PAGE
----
By Peter Schiff, December 2
If you’ve spent enough time in the gold community, you might be under the impression that the most imminent threat to the average American isn’t terrorism or unemployment, but rather gold confiscation. Starting with the fact that FDR confiscated gold during the last Great Depression, and continuing to the quite accurate forecast that we are headed into an even Greater Depression, unscrupulous coin dealers have been pushing investors to buy expensive “numismatic” or “collectible” coins that they claim would be protected from government seizure. The only problems are that the original motive for confiscation no longer applies and the “protection” offered by major coin dealers wouldn’t actually help you keep your gold.
The tyrant’s order
In 1933, President Roosevelt issued Executive Order 6102, prohibiting the private holding of gold and requiring US citizens to turn over their gold bullion or face a $10,000 fine ($167,700 in today’s dollars) or 10 years imprisonment.
For private citizens, the order listed the following exemption:
Gold coin and gold certificates in an amount not exceeding in the aggregate $100 [about 5 troy ounces at that time] belonging to any one person; and gold coins having a recognized special value to collectors of rare and unusual coins.
Seizing on this “rare and unusual” language, many coin dealers try to convince unsuspecting customers that regular bullion coins are not safe, and that it is worthwhile to pay extra for “numismatic” or “collectible” coins that would be exempt from a Roosevelt-style confiscation.
Call the mythbusters
The reality is that almost all coins sold as “numismatic” or “collectible” by our competitors are really quite ordinary coins sold at high mark-ups to make these dealers extra profits. If we were in 1933, these coins would absolutely not fall under the definition of “rare and unusual.”
True numismatics are extremely rare or one-of-a-kind coins that collectors purchase for their historical and aesthetic qualities. These coins might retail for $100,000, while only containing $1,400 worth of gold. Most dealers charge a huge premium, so the coin may have to appreciate 30-50% before the buyer can even hope to make a profit. It is a speculative endeavor, and one that is likely to get even riskier as the US descends further into economic depression.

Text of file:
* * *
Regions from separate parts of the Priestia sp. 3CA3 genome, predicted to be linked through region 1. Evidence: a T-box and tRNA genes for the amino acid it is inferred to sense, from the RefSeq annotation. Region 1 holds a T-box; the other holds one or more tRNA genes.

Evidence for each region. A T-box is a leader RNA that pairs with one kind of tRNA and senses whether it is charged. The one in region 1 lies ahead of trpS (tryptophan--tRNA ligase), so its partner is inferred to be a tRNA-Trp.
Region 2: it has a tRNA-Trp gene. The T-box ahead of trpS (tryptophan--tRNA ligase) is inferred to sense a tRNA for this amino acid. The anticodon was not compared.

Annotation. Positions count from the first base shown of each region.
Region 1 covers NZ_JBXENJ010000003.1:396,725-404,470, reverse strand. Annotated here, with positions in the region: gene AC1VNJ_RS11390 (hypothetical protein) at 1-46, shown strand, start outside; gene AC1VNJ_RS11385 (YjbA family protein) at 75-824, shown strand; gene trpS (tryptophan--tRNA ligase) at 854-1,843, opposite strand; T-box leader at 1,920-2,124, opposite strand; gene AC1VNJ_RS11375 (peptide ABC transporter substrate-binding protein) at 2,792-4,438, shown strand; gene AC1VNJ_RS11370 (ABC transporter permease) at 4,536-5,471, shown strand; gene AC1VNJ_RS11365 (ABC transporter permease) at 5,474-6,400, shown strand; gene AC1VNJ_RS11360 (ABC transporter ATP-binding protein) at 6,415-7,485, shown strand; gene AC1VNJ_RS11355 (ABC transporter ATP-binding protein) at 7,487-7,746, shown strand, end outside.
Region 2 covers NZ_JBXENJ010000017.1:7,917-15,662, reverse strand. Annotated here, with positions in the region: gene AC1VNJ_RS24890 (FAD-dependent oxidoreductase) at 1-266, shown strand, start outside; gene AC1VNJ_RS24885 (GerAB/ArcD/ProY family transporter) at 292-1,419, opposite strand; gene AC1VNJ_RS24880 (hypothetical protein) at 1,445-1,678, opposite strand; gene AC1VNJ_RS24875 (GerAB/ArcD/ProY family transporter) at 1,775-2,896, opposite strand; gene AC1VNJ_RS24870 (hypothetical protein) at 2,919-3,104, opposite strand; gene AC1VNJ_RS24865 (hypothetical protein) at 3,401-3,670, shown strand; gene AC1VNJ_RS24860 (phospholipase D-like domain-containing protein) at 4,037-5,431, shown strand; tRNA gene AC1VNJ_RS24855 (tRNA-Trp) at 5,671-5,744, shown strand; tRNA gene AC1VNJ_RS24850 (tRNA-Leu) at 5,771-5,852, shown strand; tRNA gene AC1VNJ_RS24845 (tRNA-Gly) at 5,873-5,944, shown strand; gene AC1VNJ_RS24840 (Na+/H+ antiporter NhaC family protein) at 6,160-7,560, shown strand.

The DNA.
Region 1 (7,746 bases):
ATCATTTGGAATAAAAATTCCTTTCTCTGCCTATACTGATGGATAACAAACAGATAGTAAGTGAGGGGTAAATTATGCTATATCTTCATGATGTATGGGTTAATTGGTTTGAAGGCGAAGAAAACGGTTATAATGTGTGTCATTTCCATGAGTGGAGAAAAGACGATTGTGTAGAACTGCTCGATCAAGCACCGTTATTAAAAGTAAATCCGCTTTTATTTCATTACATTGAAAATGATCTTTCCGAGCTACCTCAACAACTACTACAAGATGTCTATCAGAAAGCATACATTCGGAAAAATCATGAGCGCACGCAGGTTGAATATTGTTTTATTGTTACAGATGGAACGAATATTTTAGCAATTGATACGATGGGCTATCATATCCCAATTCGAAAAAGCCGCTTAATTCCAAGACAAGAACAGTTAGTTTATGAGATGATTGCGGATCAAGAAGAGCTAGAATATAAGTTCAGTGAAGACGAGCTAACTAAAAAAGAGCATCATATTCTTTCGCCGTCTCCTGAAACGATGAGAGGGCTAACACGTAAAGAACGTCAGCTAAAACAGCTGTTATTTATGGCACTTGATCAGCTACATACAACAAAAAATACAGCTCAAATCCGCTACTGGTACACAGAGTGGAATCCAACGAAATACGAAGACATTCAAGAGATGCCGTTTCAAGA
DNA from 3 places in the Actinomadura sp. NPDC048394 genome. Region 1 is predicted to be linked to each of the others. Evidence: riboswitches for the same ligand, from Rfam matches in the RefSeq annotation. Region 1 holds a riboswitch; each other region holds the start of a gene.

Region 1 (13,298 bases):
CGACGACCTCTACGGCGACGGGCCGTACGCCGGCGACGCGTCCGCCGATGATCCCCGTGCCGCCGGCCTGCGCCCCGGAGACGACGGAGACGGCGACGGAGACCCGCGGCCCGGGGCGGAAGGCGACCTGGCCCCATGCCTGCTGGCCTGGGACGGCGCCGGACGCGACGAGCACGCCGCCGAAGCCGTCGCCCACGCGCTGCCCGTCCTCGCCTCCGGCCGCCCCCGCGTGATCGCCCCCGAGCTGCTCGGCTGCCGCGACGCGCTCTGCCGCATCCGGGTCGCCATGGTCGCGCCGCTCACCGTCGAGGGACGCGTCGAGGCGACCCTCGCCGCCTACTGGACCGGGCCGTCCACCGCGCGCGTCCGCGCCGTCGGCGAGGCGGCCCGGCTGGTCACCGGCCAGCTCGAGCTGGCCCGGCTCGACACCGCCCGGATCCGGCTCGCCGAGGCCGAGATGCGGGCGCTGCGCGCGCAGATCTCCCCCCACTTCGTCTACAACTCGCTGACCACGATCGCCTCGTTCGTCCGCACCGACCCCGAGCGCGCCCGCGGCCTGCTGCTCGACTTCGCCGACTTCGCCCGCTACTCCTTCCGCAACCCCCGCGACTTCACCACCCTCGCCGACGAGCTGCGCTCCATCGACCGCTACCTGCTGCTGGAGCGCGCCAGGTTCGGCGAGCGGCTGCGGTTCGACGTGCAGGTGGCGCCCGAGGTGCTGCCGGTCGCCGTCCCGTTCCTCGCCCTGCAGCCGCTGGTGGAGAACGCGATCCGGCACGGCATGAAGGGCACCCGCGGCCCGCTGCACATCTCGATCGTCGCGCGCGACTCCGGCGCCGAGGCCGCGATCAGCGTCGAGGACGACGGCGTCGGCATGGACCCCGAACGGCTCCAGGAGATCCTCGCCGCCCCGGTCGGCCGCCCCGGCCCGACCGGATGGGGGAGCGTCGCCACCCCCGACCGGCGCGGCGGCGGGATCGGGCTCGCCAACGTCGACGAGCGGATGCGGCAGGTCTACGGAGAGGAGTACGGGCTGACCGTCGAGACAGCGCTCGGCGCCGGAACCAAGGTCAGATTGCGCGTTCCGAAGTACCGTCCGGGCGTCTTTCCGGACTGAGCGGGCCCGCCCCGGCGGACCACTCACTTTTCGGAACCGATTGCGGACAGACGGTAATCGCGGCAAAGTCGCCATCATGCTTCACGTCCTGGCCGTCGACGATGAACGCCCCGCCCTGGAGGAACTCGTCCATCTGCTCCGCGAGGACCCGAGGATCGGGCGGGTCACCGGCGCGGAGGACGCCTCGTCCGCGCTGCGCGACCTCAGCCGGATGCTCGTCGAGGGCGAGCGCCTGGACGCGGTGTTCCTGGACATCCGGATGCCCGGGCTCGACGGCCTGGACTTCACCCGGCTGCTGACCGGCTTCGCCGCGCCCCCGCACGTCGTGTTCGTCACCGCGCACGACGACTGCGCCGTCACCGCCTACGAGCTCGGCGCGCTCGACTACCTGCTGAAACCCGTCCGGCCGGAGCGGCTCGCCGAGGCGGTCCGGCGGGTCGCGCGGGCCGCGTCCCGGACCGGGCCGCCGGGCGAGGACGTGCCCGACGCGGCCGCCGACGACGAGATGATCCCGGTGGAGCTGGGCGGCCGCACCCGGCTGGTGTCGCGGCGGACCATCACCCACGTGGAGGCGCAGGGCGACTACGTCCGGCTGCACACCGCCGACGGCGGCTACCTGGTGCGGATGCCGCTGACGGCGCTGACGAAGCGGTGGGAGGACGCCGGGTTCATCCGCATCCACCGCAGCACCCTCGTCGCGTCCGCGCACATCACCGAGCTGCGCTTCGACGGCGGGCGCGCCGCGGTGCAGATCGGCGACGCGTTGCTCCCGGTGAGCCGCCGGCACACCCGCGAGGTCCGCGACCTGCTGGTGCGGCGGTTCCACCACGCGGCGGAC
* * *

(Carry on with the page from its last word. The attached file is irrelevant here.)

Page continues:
True numismatic coins, like pieces of high art, do well in good times, when people are getting richer and adding to their collections. In bad times, collectors are forced to sell because they need cash. With many collectors in the same boat, prices plunge. Even if the value of the gold in the coin rises, the gold content is only a small fraction of the coin’s value. Since premiums are contracting, the value of the coin falls. So, if you are buying gold due to fear of an economic collapse, you should buy bullion, not numismatics.
Why was gold confiscated?
In 1933, when Roosevelt issued his infamous order, the United States was still on a gold standard, meaning every 20.67 paper dollars could have been “redeemed by the bearer on demand” for a troy ounce of gold. Since Roosevelt had many public works projects to finance and also may have wanted to quietly lower real wages to drive employment, he confiscated gold and then devalued the exchange rate to $35/oz (at this point, the only people who could “exchange” were foreign governments). Thus, Americans instantly saw a 40% drop in value for the dollars they held, and the government’s profit was sequestered in something called the Exchange Stabilization Fund, which could be used by the President at whim without Congressional approval. Pretty nifty trick, huh?